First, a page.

The susceptibility of muscular tissue to oxidation depends on several factors. However, the most important is polyunsaturated fatty acids (PUFA) muscle content (Gray et al., 1996), which is high in poultry.Some studies demonstrated that different oil sources in the diet may increase the efficiency of absorption of polyunsaturated fatty acids as compared to monounsaturated fatty acids (Marion & Woodroof, 1963; Bartov et al., 1974; Sklan et al., 1983). As a result, the percentage of unsaturated fatty acids in the carcass would increase, and the oxidative stability of the chicken carcass would be lower.
Turkeys were fed three different fat sources (soybean oil, linseed oil and lard) and two levels of vitamin E (30 and 400 mg/kg) in a previous study (Mercier et al., 1998). There was lower oxidation of breast and leg muscles at 9 days of storage under refrigeration in the group supplemented with 400 mg/ kg of vitamin E. Furthermore, there was no effect of the fat source used.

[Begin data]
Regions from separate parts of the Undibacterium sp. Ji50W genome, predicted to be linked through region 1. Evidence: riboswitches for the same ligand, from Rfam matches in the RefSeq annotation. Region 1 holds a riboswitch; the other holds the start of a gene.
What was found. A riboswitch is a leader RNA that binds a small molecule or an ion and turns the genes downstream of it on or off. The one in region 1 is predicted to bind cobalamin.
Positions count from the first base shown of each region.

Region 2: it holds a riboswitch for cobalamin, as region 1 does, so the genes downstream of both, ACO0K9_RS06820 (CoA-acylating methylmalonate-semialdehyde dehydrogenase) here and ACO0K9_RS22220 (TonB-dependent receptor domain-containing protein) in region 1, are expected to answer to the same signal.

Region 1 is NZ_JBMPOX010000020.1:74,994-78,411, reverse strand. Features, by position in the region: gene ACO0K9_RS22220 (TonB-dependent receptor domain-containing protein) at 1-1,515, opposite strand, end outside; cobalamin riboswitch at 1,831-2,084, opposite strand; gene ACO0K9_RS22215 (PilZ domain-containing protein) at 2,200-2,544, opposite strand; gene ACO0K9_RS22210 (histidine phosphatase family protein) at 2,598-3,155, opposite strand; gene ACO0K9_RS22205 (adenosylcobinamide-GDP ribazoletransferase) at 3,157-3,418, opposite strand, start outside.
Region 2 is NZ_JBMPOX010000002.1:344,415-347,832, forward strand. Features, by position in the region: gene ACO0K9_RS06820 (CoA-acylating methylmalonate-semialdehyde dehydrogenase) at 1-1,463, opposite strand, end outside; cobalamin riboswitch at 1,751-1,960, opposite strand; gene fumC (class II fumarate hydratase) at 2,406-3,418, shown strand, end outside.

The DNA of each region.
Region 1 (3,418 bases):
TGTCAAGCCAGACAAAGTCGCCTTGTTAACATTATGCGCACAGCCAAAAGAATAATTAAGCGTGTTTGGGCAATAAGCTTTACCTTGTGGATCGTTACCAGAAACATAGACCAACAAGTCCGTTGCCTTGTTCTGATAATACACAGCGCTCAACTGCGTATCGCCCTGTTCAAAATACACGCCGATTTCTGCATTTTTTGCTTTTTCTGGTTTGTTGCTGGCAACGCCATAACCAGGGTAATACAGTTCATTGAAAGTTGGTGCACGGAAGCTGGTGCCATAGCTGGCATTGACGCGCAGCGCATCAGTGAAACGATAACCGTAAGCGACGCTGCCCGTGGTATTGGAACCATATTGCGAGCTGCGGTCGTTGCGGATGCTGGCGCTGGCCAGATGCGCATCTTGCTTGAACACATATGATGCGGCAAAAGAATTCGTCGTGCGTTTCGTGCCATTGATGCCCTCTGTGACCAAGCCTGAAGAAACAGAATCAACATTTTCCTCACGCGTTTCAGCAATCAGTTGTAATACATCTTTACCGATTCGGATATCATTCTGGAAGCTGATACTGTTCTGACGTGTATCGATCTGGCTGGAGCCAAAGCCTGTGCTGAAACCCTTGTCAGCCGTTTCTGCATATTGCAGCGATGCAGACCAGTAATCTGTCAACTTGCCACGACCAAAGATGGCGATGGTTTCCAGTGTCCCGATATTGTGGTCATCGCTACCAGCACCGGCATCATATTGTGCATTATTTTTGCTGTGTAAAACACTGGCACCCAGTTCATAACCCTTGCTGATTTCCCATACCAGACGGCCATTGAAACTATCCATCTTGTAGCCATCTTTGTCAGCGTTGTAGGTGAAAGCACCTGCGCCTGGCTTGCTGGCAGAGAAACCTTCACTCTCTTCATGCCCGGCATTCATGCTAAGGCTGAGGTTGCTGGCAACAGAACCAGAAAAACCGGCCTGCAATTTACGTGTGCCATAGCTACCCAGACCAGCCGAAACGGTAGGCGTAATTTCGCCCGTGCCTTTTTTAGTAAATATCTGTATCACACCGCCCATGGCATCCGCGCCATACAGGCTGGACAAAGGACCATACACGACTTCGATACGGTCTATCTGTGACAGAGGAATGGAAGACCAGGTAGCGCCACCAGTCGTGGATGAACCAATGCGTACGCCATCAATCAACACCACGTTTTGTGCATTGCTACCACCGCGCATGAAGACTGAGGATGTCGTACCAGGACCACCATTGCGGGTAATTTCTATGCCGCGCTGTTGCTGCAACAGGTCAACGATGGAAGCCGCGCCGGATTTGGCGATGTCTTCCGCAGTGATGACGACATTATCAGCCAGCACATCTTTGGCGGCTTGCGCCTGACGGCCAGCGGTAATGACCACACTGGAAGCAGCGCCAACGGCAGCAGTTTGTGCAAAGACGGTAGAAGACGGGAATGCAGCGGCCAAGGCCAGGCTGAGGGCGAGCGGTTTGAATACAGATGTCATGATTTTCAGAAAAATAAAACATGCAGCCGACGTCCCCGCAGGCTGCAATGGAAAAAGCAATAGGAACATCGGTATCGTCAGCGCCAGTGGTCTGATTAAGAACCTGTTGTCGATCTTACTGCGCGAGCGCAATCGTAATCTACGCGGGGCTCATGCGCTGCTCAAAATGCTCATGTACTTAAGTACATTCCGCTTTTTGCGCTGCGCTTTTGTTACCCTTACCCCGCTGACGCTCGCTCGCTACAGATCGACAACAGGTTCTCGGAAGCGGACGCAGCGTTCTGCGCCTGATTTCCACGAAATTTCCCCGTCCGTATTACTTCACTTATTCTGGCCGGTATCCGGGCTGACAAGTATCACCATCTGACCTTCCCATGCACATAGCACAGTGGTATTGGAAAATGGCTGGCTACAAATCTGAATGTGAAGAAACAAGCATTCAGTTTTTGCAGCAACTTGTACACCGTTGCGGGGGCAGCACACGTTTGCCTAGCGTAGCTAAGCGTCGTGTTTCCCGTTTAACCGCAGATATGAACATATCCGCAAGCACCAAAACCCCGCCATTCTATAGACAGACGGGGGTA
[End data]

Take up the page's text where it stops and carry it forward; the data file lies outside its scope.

The supplementation of diets with vitamin E at 300 mg/kg for different periods did not improve performance, yields of carcass and cuts, fatty acid profile, total lipid percentage, color, or pH of breast and leg muscles.
Vitamin E supplementation positively affected vitamin E retention levels in breast and leg muscles. As to TBARS values, the effect was more evident in leg muscles than in breast muscle.
The authors thank Universidade Estadual Paulista Júlio de Mesquita Filho FCAV/ Jaboticabal, for providing research opportunity, and CAPES for providing a scholarship for the author, and FAPESP for research grants.
Association of Official Analytical Chemists. Official methods of analysis of the Association of Official Analytical Chemists. Washington. 16th ed. 1995; 1094p. [ Links ]
Asghar A, Lin FC, Gray IJ, Buckley JD, Booren MA. Effects of dietary oils and á-tocopherol supplementation on membranal lipid oxidation in broiler meat. Journal Food Science 1990; 55:46-50. [ Links ]
Bartov I, Bornstein S, Lipstein B. Effect of calorie to protein ratio on the degree of fatness in broilers fed on practical diets. British Poultry Science 1974; 15:107-117. [ Links ]